Charlottesville Breaking News

Suffrage's legacy: It's time for women to step up

By Kay Slaughter

Walking down a narrow alley through a sea of men, desks and typewriters, amid the clouds of cigarette smoke, I spot a small clutch of women to my left— in an area segregated from the sprawl of the city room of the Harrisburg, Pennsylvania Patriot-News.   

Fresh out of college, I report for my first day in the women’s department, meeting Carol and Judy, two colleagues my age, as well as four other women in their 40s.  The boss arrives, and I discover the women’s pages are headed by a man.

No women in the pool of reporters, on the copy desk, or in the editorial department.  In the early 1960s, I wasn’t surprised: that’s the way things were. I was glad to have a job and dug into my assignments.
That summer, I wrote a story on Women’s Suffrage Day about the women who had marched for the right to vote.  I thought then that the main obstacles to women’s equality were past: We women had the vote, were educated, and could find jobs.  What more could we want?

A few years later, I began to have questions. Married with two children under two, I’m reading Betty Friedan’s The Feminine Mystique between washing diapers and carting my kids to the playground. Despite my enjoyment of the babies, I miss work. 
In retrospect, my own mother had it tougher than I— her college career ended abruptly with the death of her father,...

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Library with a view: Crozet's new bibliothèque de luxe

Years in the works before ground was ever broken— and funding found— the new Crozet Library is set to open in a few weeks, and Jefferson Madison Regional Director John Halliday gave the Hook a sneak preview of the brick, stone, wood, and glass facility that's destined to be the town's community center.

One reason we can predict that: its size. At 23,000 square feet, it's one of the largest structures in Crozet, and with its conference rooms and multiple meeting rooms that can be reserved by the public for free, even the Hook may be scheduling a meeting there.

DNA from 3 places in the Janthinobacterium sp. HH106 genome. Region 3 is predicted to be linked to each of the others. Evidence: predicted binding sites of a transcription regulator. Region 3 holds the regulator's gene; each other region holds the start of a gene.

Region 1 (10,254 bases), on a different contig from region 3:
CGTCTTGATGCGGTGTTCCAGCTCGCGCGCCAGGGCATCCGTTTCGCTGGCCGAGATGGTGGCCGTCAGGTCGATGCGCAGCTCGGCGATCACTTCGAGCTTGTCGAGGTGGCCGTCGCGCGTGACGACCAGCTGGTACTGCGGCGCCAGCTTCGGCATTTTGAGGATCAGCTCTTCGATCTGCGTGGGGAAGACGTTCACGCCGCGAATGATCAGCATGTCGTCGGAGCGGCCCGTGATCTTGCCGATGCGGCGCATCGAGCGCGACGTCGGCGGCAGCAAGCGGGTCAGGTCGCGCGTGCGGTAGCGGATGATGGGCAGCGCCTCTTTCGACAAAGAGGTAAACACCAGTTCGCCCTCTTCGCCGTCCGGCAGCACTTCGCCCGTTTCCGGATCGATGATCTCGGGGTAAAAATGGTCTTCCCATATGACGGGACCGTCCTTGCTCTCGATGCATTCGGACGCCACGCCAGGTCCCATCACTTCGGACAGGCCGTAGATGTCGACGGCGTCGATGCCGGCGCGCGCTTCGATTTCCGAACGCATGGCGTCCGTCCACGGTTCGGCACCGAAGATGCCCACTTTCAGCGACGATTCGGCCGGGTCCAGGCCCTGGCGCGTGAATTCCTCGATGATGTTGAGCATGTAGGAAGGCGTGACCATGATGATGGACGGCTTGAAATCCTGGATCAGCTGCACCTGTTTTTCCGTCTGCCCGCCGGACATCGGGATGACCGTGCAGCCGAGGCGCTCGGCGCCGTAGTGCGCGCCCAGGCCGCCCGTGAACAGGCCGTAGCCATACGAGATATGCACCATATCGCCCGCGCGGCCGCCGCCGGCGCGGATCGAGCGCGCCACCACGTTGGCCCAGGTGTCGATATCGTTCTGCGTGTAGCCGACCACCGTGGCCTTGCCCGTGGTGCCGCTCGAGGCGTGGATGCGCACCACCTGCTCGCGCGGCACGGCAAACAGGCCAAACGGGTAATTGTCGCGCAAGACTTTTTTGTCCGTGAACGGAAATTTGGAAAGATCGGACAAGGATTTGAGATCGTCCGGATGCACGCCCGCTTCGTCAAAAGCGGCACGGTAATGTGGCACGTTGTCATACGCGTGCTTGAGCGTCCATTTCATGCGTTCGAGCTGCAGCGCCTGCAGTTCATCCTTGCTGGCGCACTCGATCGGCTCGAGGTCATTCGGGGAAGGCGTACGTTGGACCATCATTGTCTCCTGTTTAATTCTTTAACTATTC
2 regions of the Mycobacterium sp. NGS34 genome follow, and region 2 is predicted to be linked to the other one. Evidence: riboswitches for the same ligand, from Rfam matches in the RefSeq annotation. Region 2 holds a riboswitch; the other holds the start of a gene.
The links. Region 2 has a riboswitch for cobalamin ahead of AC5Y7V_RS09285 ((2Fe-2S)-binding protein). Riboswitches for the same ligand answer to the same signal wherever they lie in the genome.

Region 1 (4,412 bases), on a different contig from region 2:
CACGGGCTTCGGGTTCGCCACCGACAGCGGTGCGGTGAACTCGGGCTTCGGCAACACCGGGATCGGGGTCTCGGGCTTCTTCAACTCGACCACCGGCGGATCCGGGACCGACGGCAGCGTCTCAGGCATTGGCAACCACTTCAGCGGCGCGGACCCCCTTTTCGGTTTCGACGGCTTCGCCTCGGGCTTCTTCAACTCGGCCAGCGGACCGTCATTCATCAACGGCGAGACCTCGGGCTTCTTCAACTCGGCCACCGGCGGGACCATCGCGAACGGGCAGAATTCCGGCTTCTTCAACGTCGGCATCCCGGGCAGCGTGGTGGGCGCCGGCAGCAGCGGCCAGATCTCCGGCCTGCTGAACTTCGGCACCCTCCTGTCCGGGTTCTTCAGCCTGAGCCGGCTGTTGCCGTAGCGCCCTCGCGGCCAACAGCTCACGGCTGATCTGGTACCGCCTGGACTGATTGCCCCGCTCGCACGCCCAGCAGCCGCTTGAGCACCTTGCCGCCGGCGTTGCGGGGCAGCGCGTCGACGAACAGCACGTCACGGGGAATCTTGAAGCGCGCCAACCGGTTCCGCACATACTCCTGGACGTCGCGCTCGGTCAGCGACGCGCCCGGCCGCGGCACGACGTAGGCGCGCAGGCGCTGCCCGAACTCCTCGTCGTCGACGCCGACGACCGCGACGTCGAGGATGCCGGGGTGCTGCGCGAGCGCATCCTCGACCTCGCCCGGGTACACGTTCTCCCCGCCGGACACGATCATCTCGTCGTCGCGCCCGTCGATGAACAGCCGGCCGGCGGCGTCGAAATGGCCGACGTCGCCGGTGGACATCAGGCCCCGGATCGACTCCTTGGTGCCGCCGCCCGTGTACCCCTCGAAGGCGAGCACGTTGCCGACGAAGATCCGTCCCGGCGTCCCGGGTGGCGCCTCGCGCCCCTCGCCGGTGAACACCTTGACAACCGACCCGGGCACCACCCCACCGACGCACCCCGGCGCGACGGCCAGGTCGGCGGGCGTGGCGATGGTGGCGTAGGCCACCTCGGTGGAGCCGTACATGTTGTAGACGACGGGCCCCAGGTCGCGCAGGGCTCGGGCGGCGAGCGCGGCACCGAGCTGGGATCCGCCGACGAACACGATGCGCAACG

Critics are already questioning why a small town such as Crozet needs the 18,000-square-foot library space that occupies the main floor, especially after making do for decades with the current 1,728-square-foot train station. Halliday is ready for that one, and explains that Virginia has standards for libraries. "This one just meets the state's minimum standards for the population it serves," he says. "It seems huge, but it really isn't."

Inside the tiled two-story atrium, Halliday notes that the county got a good deal for the $5.8-million LEED structure by bidding it out during the recession. However, everything inside must be paid for from fundraising. So far, library lovers have donated over $900,000 to furnish, equip, and stock the shelves with books. Among the most generous supporters, the Dave Matthews Band's Bama Works, the Perry Foundation, and Friends of the Library...

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The week in review

Worst rash of muggings: A 21-year-old man is robbed around 2am August 15 at 15th Street NW and Sadler Street, according to a release. The suspects are described as two black males about six feet tall in their 20s. The Newsplex reports that two men are robbed at gunpoint around 9:45pm August 18 in the 200-block of West Main by a suspect described as a black male, 5'9" tall, wearing dark clothing. Those follow three muggings over the previous weekend downtown.